moves: Garth Fagan Dance.
Mae G. Banner
Egg, April 22
All the glories displayed in nGarth
Faganís newest dances are laid out for the audience in Preludeó
Discipline is Freedom (1981), which opened the companyís
transcendent program last Friday at the Egg.
works as a primer for the audience and a stamina-builder for
Faganís 13 ravishing dancers, filled as it is with an increasingly
textured set of signature moves: heads moving side to side,
arms whirring like winches, bends, contractions, balances
on one leg, visibly rippling vertebrae, cakewalk promenades
with high-arched chests followed by gazelle-like jetes.
Solo phrases build to unison progressions, set to the piano
jazz of Abdullah Ibrahim and the intelligent drumming of Max
Roach. Dancers change on the instant from gravity-bound Afro-Caribbean
steps to long-limbed ballet stretches and back again. The
structure is clear and always exciting.
Faganís vocabulary is like no other. In 1970, he envisioned
a company that would dance his velvety choreography composed
of torso-centered modern dance energy, rooted traditional
moves, and balletic lines that are breathtakingly soaring,
but deliberately skewed. His dancers work in a studio with
no mirrors. They create shapes from the inside out.
Fagan doesnít alter this vocabularyówhy would he?óbut, he
experiments by applying it to longer, sometimes programmatic
works that are inspired by unusual music or the work of visual
artists he admires. The major pieces in Fridayís generous
program were two three-part suites: DancecollageforRomie
(2003), a kinetic response to the collages of Romare Bearden,
and Translation Transition (2002), an exuberant party
to music by Jazz Jamaica All Stars.
Like the dance, the music for Romie is a collage. Part
One, an intentionally disconnected display of the materials
to be used, has dancers crouching or spinning to the circusy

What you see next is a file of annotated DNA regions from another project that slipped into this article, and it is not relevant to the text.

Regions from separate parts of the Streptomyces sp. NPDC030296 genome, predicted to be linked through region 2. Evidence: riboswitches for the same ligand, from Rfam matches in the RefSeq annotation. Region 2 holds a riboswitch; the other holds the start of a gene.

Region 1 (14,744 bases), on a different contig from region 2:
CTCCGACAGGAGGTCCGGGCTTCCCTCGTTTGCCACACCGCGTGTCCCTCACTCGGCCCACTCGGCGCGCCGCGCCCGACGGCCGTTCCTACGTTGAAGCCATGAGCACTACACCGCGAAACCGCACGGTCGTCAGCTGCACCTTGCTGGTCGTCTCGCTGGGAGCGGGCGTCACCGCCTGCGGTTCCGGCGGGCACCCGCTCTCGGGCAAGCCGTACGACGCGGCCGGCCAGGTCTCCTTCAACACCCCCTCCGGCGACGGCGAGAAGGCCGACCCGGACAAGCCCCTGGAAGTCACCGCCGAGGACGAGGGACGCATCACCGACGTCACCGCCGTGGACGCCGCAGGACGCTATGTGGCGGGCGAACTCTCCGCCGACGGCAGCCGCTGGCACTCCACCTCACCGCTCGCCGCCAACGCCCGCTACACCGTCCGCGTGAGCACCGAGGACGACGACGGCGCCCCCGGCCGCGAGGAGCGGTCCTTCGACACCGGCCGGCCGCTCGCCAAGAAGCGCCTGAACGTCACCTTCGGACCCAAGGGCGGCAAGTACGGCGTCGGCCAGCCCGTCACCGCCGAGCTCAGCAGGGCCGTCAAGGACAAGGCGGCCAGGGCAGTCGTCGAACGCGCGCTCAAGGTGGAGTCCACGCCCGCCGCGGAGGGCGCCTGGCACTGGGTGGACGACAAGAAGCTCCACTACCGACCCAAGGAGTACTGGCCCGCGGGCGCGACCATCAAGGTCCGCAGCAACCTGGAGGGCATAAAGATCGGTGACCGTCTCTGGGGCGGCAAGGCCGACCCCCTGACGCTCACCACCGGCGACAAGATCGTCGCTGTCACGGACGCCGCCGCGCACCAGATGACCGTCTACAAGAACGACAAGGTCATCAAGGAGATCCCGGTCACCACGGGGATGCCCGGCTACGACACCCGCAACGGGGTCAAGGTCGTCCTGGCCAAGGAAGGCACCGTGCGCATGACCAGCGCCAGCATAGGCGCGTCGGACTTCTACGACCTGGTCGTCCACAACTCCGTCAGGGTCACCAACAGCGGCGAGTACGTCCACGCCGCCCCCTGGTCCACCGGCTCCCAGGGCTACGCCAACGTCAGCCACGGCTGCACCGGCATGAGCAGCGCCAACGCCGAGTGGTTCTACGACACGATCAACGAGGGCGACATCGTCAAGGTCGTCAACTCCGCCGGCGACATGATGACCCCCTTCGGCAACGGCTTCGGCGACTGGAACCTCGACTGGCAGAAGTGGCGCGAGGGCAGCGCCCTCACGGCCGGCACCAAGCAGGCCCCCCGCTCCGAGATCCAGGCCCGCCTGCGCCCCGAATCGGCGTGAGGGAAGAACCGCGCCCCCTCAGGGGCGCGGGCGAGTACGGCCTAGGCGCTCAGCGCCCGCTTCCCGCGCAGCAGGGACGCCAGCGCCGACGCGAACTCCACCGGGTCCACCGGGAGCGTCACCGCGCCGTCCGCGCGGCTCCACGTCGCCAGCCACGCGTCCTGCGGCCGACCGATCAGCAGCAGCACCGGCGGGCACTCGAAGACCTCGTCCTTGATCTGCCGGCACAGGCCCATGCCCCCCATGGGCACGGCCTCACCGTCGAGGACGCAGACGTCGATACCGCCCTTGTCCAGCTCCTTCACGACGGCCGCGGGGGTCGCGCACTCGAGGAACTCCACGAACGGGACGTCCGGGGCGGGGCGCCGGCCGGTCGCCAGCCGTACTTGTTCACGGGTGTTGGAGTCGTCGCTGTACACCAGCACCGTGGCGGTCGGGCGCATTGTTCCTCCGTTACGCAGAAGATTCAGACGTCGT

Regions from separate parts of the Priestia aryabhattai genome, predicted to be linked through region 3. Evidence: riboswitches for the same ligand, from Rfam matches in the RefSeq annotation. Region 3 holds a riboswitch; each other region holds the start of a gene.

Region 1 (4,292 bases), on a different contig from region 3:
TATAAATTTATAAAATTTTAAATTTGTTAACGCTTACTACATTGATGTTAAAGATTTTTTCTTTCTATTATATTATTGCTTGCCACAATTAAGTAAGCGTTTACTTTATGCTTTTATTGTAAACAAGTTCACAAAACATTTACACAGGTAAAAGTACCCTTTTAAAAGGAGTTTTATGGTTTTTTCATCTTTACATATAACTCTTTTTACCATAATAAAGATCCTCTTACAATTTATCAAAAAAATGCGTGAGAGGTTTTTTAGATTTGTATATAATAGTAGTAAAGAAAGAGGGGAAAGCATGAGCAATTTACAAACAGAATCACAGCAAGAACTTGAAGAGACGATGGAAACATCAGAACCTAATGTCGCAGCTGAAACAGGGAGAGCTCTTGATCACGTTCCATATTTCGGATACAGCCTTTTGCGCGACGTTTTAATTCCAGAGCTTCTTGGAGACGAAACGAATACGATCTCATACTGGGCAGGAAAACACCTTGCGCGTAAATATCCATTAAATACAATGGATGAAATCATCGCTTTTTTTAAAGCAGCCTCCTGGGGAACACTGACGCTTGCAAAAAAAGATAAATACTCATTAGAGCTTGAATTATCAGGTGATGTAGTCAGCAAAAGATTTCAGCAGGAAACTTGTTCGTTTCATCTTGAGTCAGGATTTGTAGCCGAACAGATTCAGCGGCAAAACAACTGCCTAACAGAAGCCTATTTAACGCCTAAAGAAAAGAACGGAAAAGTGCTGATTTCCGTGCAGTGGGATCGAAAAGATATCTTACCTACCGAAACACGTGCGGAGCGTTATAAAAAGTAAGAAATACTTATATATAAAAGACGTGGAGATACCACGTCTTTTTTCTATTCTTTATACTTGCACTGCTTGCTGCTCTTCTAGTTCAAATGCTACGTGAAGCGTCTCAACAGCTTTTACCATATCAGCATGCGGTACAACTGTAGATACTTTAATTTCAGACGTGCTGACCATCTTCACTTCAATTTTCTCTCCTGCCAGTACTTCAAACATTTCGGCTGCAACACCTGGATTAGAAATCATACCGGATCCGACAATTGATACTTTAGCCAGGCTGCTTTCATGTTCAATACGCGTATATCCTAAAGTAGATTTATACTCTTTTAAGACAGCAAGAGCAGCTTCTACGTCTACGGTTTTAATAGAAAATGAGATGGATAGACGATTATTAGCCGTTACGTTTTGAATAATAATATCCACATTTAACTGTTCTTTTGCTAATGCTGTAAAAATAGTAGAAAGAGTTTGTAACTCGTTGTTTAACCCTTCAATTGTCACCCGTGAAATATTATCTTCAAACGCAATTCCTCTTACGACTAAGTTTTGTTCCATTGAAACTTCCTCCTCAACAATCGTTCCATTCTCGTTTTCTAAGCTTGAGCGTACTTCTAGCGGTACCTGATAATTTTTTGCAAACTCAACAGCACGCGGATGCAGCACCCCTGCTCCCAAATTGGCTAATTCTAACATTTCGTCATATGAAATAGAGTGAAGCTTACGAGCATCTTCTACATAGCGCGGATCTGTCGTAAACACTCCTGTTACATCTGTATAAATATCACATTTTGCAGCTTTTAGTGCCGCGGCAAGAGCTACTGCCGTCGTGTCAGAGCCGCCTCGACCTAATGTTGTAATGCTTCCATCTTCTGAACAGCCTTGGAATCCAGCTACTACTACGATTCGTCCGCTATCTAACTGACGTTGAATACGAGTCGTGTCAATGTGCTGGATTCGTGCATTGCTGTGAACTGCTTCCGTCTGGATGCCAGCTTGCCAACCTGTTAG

music of Shostakovichís Piano Concerto No. 1. Each
dancer enacts his or her own phrase, like a circus troupe
warming up before showtime. Dancers make elaborate bows with
their ankles crossed in front and their arms crossed behind.
Steve Humphrey (at 52, an original company member) threads
through, carrying a green balloon shaped like a snake. Two
women make a push-me, pull-you creature as the trumpets flare.
The amorous music of Villa-Lobos suffuses the duet by Norwood
Pennewell and Keisha Clarke that follows, called Detail:Down
Home. Also, it mirrors images from Beardenís work. Clarke
jumps straight up into Pennewellís arms and then somehow fastens
onto his back with one leg straight up and the other jutting
out at a stunning angle. These two are flamingoes or giraffes,
or gods who touch foreheads in love and mutual respect, then
lie down together.
Part Three, Conjur Man, to Jelly Roll Mortonís ďJungle
BluesĒ (performed by Branford Marsalis on his recorded tribute
to Bearden) recapitulates the moves and props introduced in
the opening part. Now Pennewell is a trickster in a ringmasterís
red jacket, moving across the stage, legs twittering to the
nasty sound of a trombone. All Faganís favorite moves combine
into new and startling group shapes that split off and recombine
in three face-forward chunks, the bright-colored parts reproducing
segments of Beardenís collage.
On a smaller scale, Nicolette Depass danced a pleading solo,
Dance Psalmody 69 (1985) to the singing of countertenor
Alfred Deller. In total contrast, Clarke, Bill Ferguson, and
Sharon Skepple led the company in Touring Jubilee 1924
(Professional) (1982), in which all the women are sassy,
all the men know how to shimmy, and the mood is purely exuberant.
Music by the Preservation Hall Jazz Band is a perfect accompaniment
to the cakewalks and Charlestons of these flirty couples.
The closing dance, Translation Transition shows the
essence of Faganís aesthetic. The dancers take each move and
play it out as far as it will go, and then further. They develop
arm and leg extensions slowly, smoothly, intently, elastically,
culminating in extravagant balances. They may look off-center,
but itís clear they are centered in themselves.
Fast and slow, high and low moves butt up against each other.
Groovy hip action goes with slackly swinging arms. The power
of unison passages blows through the group like a windstorm
in a wheatfield. Itís a demanding workout and an unabashed
good timeóso good, the audience gave the troupe a standing
ovation and demanded and got a reprise of the last swinging
section as an encore.
Note: Faganís dancers, like no other troupe Iíve seen, always
come out to the lobby to meet the audience one-on-one. Dancers
come up and shake your hand, introduce themselves by name,
and ask where youíre from. Their graciousness, part of Faganís
training, has made friends of audiences worldwide. As if their
dancing werenít enough.